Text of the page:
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St. Cecilia Offered Her Life as a Sacrifice to God…

St. Cecilia Offered Her Life as a Sacrifice to God…

St. Cecilia’s story is a breathtaking tale of heroism and romance that models the life of a young woman lost in love for Christ.

“Why can’t women become priests?”

It’s a question I am asked constantly by the young women with whom I work in my nonprofit. Most of the time it is not phrased combatively. They simply want to know, and most likely no one has ever explained it to them outside of simply “that’s the way Jesus did it.” Not an incorrect explanation, but also not satisfying for these girls, told by the world since birth that women belong in every role a man can have.

So, I utter a quick prayer to the Holy Spirit to grant me the right words, and I explain as faithfully as I can the role of the sacramental priesthood. Christ established the priesthood of the Church and we cannot alter it. I assure them that the lack of females in the apostolic succession was not a fluke. Jesus was not catering to the social norms of the time when he invited only men to the priesthood. The Creator of the Universe was not squeamish about asking women because he was attempting to be politically correct. Like everything else Christ did on earth, there was intentionality behind this decision. I explain, to the best of my ability, about gender complementarity, the feminine genius, the feminine nature of the Church, the Bride of Christ, and the masculine nature of the priesthood.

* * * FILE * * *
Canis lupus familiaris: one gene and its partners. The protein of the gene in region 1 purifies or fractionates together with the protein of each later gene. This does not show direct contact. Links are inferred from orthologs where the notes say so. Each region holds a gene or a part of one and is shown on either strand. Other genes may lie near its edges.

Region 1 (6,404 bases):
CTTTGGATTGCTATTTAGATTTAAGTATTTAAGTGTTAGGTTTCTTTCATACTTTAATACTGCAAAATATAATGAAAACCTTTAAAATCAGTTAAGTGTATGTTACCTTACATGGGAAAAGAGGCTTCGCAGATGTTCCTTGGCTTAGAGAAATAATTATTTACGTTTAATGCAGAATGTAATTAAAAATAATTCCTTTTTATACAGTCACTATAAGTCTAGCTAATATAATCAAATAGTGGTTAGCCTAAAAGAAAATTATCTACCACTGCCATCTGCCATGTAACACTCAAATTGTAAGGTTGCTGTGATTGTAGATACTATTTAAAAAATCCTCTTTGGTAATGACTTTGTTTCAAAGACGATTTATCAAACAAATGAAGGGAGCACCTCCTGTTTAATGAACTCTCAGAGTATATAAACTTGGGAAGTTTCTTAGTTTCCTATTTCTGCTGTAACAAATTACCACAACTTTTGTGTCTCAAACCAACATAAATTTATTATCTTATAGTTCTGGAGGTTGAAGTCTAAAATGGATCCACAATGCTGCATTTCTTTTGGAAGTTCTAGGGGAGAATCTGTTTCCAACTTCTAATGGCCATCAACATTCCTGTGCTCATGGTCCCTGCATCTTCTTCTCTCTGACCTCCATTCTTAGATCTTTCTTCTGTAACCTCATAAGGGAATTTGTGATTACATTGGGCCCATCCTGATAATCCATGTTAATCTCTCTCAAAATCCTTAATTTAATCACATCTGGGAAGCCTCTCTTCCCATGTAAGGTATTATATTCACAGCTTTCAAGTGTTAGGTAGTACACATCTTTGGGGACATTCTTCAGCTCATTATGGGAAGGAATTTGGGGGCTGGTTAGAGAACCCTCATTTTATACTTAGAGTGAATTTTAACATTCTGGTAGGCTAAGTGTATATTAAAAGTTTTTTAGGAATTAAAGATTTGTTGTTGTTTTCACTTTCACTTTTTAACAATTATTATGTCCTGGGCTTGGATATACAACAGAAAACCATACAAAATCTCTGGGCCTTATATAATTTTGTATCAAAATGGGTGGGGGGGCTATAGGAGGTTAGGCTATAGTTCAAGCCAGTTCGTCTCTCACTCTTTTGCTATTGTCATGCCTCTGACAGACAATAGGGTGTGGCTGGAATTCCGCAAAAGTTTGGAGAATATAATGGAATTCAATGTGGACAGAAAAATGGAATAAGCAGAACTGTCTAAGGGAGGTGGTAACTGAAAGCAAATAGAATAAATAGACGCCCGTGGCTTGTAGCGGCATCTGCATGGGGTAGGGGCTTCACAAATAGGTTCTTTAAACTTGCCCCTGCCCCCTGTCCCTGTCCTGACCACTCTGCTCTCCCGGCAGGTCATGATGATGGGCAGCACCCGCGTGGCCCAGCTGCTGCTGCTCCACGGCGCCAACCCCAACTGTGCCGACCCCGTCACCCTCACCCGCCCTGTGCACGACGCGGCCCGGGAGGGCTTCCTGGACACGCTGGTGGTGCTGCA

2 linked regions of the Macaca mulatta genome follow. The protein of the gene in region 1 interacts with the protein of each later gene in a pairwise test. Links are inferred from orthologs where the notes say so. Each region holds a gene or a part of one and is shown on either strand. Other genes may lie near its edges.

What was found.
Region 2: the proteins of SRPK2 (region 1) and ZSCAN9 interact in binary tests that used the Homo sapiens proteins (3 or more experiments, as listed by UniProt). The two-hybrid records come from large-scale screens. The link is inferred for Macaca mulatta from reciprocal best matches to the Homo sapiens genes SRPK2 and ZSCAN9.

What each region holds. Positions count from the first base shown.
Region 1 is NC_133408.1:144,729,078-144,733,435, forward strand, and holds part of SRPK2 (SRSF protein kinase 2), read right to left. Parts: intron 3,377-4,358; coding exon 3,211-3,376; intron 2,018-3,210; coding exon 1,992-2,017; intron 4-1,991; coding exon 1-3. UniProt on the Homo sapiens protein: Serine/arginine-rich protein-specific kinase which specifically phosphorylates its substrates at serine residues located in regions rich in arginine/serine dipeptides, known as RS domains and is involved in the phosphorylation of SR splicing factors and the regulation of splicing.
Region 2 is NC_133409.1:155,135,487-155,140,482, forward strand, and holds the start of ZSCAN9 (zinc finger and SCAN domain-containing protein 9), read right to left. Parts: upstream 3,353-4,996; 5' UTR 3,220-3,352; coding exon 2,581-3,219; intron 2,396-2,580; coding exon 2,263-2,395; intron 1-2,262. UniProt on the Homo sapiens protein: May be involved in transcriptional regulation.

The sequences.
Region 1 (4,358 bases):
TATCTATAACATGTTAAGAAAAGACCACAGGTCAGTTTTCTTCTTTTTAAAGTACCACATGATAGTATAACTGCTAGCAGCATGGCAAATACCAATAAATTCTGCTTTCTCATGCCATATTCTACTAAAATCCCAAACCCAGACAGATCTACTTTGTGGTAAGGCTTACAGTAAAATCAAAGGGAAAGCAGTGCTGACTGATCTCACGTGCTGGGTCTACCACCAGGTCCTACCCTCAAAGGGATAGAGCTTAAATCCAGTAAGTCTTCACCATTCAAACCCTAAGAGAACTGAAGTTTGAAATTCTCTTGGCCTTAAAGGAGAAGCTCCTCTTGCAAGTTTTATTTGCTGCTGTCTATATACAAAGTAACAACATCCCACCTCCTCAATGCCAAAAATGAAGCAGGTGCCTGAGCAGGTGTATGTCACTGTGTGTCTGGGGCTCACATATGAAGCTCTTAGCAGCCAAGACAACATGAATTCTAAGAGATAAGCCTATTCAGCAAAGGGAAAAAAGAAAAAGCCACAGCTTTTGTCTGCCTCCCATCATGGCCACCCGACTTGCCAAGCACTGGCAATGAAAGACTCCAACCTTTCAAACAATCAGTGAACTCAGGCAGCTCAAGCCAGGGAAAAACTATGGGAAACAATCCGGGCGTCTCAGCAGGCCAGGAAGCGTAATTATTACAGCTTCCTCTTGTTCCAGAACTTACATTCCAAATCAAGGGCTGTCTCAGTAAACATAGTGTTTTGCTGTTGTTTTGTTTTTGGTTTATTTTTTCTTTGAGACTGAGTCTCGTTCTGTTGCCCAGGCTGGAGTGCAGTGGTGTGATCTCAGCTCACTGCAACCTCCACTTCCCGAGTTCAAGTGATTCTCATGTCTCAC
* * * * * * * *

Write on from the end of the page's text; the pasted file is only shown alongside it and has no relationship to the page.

Once they understand that banning female ordination is not a sexist quirk in the Church, then we can tackle the next question: What is the proper role for women in the Church? Thankfully, this question is much easier, and there are hundreds of female saints whose lives I can point to, all of whom placed their lives in service to Christ and his Church.

St. Cecilia is one of these women. We remember her today as the patroness of musicians and we hear her name invoked at Mass, listed among the martyrs. Her story is a breathtaking tale of heroism and romance that models the life of a young woman lost in love for Christ.